United States of America, Plaintiff-appellee, v. Mary Lee Banshee, A/k/a Mary Lee Johnson, Defendant-appellant, 91 F.3d 99 (11th Cir. 1996)Annotate this Case
Kevin Gough, Brunswick, GA, for Appellant.
Joseph D. Newman, Asst. U.S. Atty., Savannah, GA, for Appellee.
Appeal from the United States District Court for the Southern District of Georgia.
Before HATCHETT, Circuit Judge, HENDERSON, Senior Circuit Judge, and MILLS* , District Judge.
RICHARD MILLS, District Judge:
Motion to suppress.
Following a jury trial in which she was convicted of Possession with Intent to Distribute Cocaine (21 U.S.C. § 841(a) (1)) and violating the Travel Act (18 U.S.C. § 1952(a) (3)), Mary Lee Banshee was sentenced to 97 months imprisonment. The only issue on appeal is whether the district court properly denied a motion to suppress cocaine found during a search. Although for different reasons than those employed by the district court, we conclude the search was lawful.
At approximately 5:00 a.m. on July 31, 1994, Mary Lee Banshee and Lee Ann Johnson were passengers in a rented car being driven by Kenneth Parker northbound on I-95 in Camden County, Georgia. Because the car was being operated with the high-beam lights on when there was traffic in the southbound lane, Deputy Sheriff William Todd stopped the vehicle. The traffic stop was both video and audio taped.1
When he stopped the car, Deputy Todd approached and told Parker to get out of the car. Once Parker got out, Deputy Todd asked him for his license. Parker failed to present a license but said he lived in South Carolina and had a license from the District of Columbia. Parker also told Deputy Todd that he and his passengers were enroute from a vacation in Miami, Florida and that his girl friend, Banshee, had rented the car.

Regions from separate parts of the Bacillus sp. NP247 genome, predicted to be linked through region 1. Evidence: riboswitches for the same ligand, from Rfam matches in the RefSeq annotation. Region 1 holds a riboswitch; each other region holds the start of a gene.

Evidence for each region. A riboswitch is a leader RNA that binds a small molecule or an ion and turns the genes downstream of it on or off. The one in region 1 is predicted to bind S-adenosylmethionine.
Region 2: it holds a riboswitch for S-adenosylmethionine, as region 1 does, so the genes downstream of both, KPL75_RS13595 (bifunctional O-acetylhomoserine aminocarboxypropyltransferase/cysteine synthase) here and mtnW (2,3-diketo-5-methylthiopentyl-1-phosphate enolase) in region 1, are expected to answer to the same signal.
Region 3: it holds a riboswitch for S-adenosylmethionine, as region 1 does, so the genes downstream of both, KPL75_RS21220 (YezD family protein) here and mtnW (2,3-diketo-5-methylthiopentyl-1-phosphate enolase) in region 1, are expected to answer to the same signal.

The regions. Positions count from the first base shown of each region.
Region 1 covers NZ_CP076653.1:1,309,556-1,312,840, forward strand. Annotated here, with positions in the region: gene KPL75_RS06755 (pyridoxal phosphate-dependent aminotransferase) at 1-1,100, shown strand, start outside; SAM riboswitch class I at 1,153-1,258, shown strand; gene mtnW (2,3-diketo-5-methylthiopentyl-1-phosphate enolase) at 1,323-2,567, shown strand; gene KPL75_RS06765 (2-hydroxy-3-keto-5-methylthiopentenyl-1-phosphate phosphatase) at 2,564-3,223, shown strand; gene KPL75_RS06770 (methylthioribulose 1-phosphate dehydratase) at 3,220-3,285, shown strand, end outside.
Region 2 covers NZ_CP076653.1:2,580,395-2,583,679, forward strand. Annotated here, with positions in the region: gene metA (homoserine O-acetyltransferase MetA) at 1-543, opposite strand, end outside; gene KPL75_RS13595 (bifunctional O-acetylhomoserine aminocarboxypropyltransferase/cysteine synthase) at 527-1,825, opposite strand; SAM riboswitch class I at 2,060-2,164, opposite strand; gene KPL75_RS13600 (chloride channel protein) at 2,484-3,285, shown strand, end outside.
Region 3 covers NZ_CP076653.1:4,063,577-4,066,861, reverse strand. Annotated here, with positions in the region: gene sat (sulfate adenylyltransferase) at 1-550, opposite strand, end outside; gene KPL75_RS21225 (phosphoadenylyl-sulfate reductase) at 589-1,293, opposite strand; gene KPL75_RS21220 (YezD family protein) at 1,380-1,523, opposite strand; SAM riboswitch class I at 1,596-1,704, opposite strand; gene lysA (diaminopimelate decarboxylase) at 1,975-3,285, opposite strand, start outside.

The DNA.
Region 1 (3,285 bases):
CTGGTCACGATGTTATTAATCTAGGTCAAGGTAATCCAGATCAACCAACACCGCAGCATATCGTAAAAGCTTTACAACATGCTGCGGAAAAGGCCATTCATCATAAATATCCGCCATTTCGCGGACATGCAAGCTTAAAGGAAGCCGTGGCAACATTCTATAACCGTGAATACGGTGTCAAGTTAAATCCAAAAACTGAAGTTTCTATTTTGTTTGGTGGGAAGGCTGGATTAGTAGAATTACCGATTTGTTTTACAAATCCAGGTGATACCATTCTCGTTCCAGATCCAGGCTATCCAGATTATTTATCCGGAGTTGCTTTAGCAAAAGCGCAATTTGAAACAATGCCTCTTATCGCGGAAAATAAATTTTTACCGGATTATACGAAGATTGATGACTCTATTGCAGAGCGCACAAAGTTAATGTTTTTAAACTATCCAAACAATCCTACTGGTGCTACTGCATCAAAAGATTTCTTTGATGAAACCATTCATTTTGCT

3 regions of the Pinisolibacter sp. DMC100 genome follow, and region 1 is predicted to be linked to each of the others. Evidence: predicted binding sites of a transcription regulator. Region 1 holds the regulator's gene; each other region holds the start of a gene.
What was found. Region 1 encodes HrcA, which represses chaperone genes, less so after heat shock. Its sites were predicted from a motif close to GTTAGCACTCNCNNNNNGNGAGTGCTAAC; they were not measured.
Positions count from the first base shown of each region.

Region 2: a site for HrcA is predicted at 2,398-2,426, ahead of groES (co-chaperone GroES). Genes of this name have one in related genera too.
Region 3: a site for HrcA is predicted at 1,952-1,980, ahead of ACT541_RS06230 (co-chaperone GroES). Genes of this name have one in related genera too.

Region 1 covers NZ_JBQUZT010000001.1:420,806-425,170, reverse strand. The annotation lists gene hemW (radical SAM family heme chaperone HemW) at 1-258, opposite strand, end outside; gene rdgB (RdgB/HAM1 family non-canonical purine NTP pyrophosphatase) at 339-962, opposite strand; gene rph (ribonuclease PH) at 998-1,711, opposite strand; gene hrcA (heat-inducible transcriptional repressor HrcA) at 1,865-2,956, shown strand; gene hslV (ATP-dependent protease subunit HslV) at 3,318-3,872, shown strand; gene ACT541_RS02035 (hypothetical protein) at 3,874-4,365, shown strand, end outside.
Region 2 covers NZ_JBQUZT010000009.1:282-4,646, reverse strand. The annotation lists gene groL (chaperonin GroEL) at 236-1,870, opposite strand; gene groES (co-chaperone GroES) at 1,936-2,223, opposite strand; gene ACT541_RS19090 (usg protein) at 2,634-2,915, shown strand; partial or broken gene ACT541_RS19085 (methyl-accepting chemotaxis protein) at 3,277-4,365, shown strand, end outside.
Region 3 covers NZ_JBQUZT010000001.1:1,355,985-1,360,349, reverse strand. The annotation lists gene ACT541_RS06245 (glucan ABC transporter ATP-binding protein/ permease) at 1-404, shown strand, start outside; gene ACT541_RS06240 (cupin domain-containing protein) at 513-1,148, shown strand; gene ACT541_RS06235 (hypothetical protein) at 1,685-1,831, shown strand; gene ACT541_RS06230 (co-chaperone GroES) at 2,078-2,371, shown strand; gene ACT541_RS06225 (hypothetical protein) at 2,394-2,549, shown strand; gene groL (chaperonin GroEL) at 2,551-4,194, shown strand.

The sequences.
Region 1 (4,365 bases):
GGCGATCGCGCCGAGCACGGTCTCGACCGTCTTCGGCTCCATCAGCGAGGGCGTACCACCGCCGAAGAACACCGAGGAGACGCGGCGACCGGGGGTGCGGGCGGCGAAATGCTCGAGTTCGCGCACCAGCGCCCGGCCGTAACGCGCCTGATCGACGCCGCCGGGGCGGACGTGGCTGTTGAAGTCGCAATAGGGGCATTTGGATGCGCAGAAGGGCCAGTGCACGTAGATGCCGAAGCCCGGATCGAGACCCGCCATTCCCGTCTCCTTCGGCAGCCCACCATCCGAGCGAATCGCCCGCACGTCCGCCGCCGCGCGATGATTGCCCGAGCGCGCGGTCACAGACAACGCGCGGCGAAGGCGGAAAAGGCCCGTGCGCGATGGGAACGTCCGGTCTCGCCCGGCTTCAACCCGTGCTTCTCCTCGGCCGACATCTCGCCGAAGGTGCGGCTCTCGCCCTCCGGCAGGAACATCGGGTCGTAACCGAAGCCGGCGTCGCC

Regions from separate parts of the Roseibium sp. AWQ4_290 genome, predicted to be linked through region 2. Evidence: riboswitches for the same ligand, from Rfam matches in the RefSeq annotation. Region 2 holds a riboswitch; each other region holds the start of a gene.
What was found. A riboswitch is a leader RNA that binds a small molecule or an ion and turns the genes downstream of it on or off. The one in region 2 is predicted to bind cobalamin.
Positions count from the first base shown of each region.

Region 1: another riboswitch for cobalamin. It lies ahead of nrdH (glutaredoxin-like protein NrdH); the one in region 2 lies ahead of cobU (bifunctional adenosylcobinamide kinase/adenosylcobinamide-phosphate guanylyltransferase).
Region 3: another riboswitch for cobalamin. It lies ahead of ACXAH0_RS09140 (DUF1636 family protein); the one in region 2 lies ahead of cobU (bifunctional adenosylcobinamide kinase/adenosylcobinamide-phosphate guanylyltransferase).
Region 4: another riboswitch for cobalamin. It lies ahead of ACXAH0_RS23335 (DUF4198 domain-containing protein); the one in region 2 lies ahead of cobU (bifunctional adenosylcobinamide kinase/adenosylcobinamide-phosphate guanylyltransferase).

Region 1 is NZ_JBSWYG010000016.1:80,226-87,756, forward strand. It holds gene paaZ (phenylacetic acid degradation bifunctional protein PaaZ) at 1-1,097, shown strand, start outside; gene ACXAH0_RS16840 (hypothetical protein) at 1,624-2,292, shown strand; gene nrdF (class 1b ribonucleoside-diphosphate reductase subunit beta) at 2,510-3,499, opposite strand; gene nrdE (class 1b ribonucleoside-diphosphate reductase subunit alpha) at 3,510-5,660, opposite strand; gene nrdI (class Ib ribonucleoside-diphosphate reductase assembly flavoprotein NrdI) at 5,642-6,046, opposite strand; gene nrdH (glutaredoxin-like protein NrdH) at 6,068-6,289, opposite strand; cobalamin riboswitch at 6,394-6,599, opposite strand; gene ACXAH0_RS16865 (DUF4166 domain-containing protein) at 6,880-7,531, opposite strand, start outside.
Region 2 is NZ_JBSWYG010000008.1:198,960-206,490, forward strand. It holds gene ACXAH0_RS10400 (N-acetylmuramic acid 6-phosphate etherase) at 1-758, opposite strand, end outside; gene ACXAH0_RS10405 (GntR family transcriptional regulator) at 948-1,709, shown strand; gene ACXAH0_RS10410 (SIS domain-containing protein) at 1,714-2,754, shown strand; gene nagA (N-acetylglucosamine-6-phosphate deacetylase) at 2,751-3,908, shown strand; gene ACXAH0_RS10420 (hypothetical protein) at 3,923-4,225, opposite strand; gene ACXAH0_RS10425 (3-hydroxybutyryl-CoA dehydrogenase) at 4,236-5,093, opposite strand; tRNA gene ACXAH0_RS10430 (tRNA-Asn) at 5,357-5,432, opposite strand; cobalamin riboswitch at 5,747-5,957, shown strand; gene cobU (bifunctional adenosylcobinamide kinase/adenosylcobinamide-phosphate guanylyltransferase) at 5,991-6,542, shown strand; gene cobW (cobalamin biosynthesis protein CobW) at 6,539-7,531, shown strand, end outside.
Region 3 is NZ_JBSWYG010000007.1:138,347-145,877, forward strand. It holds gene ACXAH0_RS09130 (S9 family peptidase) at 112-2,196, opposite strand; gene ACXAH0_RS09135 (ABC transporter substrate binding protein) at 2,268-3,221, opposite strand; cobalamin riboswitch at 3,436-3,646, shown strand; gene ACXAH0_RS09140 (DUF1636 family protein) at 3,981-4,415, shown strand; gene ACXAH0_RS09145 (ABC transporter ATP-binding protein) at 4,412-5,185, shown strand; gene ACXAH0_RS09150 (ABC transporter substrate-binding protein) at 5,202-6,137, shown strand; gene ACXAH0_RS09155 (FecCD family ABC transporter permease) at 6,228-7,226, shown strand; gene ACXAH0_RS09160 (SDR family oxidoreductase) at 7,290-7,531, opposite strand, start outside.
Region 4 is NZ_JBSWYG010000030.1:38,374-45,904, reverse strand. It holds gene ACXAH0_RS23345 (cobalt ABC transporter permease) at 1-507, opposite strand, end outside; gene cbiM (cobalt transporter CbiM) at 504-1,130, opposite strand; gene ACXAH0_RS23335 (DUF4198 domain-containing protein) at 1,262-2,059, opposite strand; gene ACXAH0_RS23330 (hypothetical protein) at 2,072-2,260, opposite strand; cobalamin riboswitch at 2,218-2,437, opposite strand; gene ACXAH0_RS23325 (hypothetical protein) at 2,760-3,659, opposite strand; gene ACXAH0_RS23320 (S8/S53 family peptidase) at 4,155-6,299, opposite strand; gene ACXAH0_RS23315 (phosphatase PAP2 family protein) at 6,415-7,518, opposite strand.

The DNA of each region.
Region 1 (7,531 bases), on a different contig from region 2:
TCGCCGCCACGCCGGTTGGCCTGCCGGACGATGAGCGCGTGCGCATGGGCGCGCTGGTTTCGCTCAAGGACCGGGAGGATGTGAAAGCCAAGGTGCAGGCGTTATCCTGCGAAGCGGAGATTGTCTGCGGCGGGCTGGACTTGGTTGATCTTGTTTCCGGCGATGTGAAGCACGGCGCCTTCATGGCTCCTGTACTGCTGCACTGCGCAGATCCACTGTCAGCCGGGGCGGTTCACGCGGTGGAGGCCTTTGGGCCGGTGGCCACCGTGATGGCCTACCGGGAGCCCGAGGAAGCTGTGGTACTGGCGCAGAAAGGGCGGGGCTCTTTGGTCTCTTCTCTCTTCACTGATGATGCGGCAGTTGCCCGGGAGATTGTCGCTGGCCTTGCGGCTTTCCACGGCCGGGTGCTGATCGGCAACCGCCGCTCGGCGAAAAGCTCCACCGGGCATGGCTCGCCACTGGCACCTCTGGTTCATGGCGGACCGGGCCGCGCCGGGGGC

While a second officer instituted a computer records check, Deputy Todd approached Banshee who was in the passenger seat. In response to Deputy Todd's questions, Banshee stated that a friend had rented the car and that they were returning from Orlando, Florida where they had gone to Disney World. Banshee indicated that Orlando was as far south as the trio had traveled.
The computer check revealed that Parker did not have a license from either South Carolina or from the District of Columbia--although the problem may have been with Parker's first name. Nevertheless, Deputy Todd only issued a warning ticket, instructed Parker that someone else would have to drive, and told Parker he was free to go.
Before Parker could leave, however, Deputy Todd asked Parker for consent to search the car. Parker gave his consent. Thereafter, Parker was quickly frisked and Deputy Todd approached the passengers. Johnson exited the vehicle first. When she did, Deputy Todd asked her if she had any weapons. Johnson replied that she did not. Deputy Todd then directed her, without conducting a frisk, to wait behind the car with Parker.
Deputy Todd then told Banshee to get out of the car. When Banshee got out, Deputy Todd noticed a bulge in her midsection and asked her if she had any weapons or "anything" on her person. Banshee replied that she did not. Deputy Todd then asked her to "turn around and let me see." When she did, Deputy Todd asked: "you ain't got nothing stuck here?" In response, Banshee stated that she was pregnant.
Deputy Todd then remarked to the other officer: "if they got anything she got it on her--she's saying she's pregnant. She, She got it on her ... I can see it, she got it on her. Go ahead start searching [the car]." Thereafter, without frisking Banshee, Deputy Todd directed her to the rear of the rented vehicle and Deputy Todd got in his car.
Once in his car, Deputy Todd got on the radio and asked for a female officer to conduct a search. In so doing, he stated: "man, I think I got another one here, uh, concealed though to where I'm not going to be able to get to it without a female." No female officers, however, were available. Deputy Todd then exited his vehicle and performed a pat-down of Banshee's mid-section. After doing so, he directed Parker and Johnson to get on the ground and he handcuffed Banshee.
Once she was handcuffed, Deputy Todd asked Banshee what she was concealing. Banshee replied that it was something her boy friend had given her. Deputy Todd then removed one of Banshee's hands from the handcuffs and told her to put the package that she was concealing on the hood of the police car. Deputy Todd then again handcuffed Banshee and proceeded to open the package which was wrapped in tape. The package field-tested positive for cocaine and was eventually found to contain 728.7 grams of cocaine.